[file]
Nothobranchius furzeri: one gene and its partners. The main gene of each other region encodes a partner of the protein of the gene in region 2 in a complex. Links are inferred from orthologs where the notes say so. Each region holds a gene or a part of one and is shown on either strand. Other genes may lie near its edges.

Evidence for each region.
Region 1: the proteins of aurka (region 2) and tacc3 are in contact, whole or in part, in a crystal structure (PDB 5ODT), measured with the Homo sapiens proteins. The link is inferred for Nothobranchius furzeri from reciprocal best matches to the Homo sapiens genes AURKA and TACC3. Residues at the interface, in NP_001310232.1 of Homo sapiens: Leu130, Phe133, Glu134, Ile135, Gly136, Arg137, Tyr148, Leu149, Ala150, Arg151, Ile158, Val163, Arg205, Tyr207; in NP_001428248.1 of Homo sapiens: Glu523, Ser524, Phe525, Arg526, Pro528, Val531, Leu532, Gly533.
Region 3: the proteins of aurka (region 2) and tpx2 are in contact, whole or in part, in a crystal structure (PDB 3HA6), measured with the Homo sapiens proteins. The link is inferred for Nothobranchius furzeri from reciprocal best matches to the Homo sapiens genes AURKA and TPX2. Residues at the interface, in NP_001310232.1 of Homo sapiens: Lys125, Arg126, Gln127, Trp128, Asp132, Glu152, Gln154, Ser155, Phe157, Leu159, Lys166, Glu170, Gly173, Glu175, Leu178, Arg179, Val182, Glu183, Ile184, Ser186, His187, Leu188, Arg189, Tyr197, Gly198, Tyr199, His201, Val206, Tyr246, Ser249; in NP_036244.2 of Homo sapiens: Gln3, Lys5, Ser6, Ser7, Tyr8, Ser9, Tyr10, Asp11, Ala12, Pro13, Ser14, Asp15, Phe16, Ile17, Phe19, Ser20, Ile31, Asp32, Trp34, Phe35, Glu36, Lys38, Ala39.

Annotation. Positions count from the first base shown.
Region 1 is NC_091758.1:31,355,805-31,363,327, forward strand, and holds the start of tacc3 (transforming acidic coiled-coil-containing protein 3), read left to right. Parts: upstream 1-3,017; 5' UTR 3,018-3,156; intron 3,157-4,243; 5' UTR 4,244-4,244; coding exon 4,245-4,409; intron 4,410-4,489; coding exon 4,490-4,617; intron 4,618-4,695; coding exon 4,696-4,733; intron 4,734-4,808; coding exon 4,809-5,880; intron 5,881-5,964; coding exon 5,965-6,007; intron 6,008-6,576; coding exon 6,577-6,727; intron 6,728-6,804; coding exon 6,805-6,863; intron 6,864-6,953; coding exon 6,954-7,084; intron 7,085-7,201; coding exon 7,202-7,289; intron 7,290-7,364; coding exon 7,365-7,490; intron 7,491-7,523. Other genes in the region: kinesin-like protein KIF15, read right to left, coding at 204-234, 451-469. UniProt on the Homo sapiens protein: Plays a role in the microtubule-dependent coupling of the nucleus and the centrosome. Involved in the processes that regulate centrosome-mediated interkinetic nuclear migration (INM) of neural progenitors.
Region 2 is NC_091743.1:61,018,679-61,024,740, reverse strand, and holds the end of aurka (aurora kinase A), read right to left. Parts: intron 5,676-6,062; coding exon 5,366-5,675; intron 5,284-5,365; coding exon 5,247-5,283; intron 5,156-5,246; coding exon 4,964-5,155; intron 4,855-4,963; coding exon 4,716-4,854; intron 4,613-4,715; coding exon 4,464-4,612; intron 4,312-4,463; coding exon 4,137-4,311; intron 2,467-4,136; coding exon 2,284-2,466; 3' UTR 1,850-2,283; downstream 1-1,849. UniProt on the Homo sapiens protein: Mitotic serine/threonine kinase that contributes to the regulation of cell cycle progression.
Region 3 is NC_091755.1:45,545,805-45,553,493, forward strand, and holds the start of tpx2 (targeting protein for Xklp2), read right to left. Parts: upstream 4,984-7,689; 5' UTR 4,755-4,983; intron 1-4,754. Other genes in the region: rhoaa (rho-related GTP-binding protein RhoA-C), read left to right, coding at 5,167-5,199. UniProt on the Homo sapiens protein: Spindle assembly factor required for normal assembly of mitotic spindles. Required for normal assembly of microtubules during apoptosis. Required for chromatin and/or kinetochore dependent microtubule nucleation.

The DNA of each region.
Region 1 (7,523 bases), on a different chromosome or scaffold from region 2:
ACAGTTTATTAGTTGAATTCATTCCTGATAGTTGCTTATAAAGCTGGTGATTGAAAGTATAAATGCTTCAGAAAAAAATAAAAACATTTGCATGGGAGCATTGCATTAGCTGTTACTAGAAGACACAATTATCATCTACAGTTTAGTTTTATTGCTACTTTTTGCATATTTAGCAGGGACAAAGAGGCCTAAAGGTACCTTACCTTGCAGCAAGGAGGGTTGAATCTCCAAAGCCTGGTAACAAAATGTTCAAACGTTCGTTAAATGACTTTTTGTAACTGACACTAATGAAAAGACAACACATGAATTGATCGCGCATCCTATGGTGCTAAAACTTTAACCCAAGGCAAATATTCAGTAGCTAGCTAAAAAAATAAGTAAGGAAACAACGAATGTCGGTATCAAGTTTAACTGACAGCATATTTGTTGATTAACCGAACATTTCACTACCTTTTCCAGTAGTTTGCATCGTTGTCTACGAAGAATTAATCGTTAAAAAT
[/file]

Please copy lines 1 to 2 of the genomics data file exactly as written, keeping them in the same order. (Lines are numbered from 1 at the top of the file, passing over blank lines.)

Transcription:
Nothobranchius furzeri: one gene and its partners. The main gene of each other region encodes a partner of the protein of the gene in region 2 in a complex. Links are inferred from orthologs where the notes say so. Each region holds a gene or a part of one and is shown on either strand. Other genes may lie near its edges.

Evidence for each region.